a path; a practice

Sometimes when we’re on a path, whether it be spiritual (perusing books, attending workshops, retreats, reading about the religions of the world, spending time learning about and practicing ancient and modern teachings), or health (exploring what’s out there so as to get a handle on the foods and right exercises that work for our own body mind spirit), or healings (gathering information from a variety of sources, listening, reading, pondering, and deciding what form of treatment we’re comfortable with and where and how to begin), work (believing in ourself and not the negativity of scarsity that at times permeates our society), home (bringing harmony, beauty, forgiveness, fun, joy, creativity into all aspects of life with family and friends), or the world and all its people (a smile, or hug when appropriate, is magic, a listening ear, a helping hand, and every so often remembering that we’re all in this together)

During the time we spend on certain paths, there will be periods when the one person we can rely on is our own self, – that can be a good thing because it teaches self-reliance, and that quality, if we allow it, will let serendipity enter. When we trust ourselves, we’ll trust our world, and we’ll open ourselves to new possibilities that we couldn’t imagine were there before we stepped out.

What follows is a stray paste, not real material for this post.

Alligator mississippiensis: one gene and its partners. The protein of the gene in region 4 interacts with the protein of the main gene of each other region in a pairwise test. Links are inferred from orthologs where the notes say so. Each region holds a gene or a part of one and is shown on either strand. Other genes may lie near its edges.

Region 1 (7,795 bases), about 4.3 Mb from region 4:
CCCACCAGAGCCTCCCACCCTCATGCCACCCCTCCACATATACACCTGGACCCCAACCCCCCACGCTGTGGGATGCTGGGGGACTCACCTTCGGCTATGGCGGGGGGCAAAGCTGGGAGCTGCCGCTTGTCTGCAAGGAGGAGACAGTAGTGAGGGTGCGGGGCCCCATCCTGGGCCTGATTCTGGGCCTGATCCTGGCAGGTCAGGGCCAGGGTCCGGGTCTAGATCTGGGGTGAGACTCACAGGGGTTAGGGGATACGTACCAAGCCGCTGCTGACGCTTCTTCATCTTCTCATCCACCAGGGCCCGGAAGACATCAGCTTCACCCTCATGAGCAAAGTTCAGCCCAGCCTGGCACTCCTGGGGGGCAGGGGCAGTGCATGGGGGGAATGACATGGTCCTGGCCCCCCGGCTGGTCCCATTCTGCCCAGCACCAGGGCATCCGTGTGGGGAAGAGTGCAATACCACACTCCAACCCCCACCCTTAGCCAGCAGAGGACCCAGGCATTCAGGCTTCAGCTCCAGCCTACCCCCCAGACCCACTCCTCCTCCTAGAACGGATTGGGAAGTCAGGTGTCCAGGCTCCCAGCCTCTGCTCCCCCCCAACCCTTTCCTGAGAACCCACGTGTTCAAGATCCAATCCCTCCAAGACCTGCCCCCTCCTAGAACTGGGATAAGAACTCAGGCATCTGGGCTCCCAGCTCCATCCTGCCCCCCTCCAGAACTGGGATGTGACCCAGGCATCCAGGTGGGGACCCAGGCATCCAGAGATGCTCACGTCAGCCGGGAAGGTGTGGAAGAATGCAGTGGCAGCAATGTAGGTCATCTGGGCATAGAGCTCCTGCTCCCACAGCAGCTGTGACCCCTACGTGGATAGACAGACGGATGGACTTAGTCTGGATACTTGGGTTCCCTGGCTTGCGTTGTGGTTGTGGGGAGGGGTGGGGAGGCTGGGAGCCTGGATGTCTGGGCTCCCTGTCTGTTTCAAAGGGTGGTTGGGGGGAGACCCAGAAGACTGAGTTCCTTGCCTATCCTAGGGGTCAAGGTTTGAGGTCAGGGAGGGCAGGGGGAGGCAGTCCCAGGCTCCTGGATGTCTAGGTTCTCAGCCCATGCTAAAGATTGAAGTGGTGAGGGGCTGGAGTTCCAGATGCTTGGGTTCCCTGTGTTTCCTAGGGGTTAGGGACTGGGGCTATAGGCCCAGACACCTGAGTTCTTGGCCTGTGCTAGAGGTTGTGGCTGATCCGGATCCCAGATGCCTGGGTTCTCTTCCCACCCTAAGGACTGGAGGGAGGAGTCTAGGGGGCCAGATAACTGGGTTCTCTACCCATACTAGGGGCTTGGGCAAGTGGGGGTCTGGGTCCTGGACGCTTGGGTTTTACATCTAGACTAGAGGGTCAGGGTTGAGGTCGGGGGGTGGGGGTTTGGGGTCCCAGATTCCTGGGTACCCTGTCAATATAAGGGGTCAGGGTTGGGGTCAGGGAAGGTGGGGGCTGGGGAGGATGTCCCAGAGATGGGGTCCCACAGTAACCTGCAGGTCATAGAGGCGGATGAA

Through the years I’ve read that every morning before touching feet to floor, we should start the day with a short prayer of gratitude for what we have and for all the possibilities the gift of this day holds, inquire as to how to serve this day, and agree that the day is a good one. This habit pulls us into a higher vibration before we put feet to floor. And that can only be a very good thing. As with any new practice, time eventually shows us the many benefits derived from it – benefits we can’t know of before the practice.

A mentor is not always readily available, i.e., not in a physical form we can touch. Should anyone need one today, the words in the article, Satsang by Swami Amar Jyoti-Sincerity in Spiritual Practices, will do very nicely as we begin our practice. And it would seem that his words can be applied to any practice. www.Light-of-Consciousness.org

The day is young and sunny, and, shall we say, a good one? Let’s agree to enjoy.

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“We have no reason to mistrust our world, for it is not against us. Has it terrors, they are our terrors; has it abysses, those abysses belong to us, are dangers at hand, we must try to love them . . . How should we be able to forget those ancient myths about dragons that at the last moment turn into princesses; perhaps all the dragons our our lives are princesses who are only waiting to see us once beautiful and brave.”
– Rainer Maria Rilke

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